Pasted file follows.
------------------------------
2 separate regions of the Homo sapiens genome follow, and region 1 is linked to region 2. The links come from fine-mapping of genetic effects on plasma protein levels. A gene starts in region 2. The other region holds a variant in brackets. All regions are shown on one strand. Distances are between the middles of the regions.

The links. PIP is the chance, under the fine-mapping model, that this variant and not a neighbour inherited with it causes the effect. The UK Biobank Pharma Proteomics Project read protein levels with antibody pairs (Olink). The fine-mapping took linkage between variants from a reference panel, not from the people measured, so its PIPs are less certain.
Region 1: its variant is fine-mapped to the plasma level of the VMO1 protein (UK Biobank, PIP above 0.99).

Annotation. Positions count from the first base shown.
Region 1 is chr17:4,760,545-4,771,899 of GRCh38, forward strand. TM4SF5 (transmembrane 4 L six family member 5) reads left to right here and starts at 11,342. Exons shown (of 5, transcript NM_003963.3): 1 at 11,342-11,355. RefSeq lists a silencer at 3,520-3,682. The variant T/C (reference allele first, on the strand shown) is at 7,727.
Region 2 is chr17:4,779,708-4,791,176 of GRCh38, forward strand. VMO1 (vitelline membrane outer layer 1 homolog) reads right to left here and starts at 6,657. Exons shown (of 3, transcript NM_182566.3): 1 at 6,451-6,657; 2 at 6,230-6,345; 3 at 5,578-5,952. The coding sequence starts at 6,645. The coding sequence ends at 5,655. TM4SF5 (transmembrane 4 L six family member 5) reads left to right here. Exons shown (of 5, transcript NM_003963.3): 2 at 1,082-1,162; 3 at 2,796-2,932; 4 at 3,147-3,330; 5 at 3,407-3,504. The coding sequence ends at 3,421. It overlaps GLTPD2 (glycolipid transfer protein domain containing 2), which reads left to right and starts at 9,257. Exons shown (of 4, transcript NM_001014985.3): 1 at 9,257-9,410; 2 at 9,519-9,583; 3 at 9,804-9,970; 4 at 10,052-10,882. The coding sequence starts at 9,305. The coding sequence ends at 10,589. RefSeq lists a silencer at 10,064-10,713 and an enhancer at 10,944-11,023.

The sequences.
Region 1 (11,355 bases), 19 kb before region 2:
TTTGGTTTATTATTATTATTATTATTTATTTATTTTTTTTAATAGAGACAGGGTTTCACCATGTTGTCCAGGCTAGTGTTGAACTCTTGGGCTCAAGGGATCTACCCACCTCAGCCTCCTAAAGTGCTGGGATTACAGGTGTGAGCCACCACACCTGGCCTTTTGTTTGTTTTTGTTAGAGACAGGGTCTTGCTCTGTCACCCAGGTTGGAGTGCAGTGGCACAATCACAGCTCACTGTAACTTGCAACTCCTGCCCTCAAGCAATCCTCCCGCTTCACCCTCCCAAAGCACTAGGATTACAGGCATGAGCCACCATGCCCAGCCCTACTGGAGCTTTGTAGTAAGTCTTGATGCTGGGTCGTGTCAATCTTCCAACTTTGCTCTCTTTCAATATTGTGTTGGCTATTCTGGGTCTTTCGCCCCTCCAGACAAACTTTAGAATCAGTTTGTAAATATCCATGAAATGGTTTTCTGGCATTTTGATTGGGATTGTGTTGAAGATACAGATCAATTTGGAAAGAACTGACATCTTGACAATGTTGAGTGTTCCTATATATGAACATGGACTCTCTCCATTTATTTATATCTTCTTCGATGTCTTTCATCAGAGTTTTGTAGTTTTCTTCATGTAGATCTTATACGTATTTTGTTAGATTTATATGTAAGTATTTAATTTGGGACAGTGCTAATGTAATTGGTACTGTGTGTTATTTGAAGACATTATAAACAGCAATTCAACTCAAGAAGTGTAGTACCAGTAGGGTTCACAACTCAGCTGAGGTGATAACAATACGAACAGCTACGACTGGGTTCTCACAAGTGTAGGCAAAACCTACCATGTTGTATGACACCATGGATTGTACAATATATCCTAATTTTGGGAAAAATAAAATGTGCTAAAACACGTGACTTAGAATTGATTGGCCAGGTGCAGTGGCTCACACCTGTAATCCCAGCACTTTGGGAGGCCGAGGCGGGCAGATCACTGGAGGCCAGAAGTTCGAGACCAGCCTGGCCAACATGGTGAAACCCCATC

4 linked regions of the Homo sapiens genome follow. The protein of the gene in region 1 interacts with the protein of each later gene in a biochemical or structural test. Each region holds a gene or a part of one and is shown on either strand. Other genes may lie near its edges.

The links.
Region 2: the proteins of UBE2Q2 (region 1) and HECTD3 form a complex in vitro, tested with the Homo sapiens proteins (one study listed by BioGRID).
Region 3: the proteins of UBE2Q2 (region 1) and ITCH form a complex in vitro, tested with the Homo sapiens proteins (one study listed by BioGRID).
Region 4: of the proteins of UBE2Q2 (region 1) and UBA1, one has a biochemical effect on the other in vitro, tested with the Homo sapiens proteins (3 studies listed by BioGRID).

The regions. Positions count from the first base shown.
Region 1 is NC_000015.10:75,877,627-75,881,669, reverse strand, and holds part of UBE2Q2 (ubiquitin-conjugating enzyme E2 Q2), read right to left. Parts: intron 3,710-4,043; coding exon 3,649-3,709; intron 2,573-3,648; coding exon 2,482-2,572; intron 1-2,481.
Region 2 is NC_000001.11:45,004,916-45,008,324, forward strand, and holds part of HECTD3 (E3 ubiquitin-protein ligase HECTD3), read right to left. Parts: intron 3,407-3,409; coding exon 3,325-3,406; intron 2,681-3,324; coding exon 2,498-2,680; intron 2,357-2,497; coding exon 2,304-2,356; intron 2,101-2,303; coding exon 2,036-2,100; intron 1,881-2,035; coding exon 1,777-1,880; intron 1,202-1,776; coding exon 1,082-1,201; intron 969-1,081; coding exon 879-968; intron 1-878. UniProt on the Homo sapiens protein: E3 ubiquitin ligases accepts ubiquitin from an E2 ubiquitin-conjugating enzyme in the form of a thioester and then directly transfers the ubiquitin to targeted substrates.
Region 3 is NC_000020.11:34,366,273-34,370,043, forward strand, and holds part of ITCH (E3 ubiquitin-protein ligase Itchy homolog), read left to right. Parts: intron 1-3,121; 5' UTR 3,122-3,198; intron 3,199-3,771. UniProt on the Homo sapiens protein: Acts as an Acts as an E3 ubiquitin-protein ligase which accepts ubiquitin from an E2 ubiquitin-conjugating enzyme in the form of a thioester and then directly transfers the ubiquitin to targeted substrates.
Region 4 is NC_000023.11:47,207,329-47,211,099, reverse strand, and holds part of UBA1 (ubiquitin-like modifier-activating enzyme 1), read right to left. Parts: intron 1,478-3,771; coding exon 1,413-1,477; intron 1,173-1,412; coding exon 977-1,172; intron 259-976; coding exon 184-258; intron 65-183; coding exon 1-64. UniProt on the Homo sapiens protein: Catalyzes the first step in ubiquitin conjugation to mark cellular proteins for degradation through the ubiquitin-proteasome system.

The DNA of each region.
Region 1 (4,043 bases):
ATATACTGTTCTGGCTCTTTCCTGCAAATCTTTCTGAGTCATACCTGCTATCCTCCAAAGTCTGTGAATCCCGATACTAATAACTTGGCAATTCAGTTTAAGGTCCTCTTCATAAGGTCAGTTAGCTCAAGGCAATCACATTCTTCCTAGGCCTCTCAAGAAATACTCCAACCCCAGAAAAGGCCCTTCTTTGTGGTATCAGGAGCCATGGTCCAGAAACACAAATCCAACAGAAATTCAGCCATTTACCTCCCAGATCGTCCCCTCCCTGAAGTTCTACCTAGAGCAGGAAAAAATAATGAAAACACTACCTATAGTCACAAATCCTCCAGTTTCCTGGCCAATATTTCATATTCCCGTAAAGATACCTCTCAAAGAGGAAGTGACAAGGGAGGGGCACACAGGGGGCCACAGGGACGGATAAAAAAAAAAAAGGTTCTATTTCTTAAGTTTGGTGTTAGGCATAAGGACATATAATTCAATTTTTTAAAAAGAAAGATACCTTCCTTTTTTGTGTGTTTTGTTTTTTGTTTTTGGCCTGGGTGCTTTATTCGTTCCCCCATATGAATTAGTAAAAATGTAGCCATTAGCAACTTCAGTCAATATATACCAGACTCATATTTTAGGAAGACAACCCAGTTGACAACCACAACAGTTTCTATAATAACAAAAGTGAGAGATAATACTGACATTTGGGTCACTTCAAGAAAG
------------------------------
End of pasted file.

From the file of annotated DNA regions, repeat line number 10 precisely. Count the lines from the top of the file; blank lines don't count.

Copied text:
4 linked regions of the Homo sapiens genome follow. The protein of the gene in region 1 interacts with the protein of each later gene in a biochemical or structural test. Each region holds a gene or a part of one and is shown on either strand. Other genes may lie near its edges.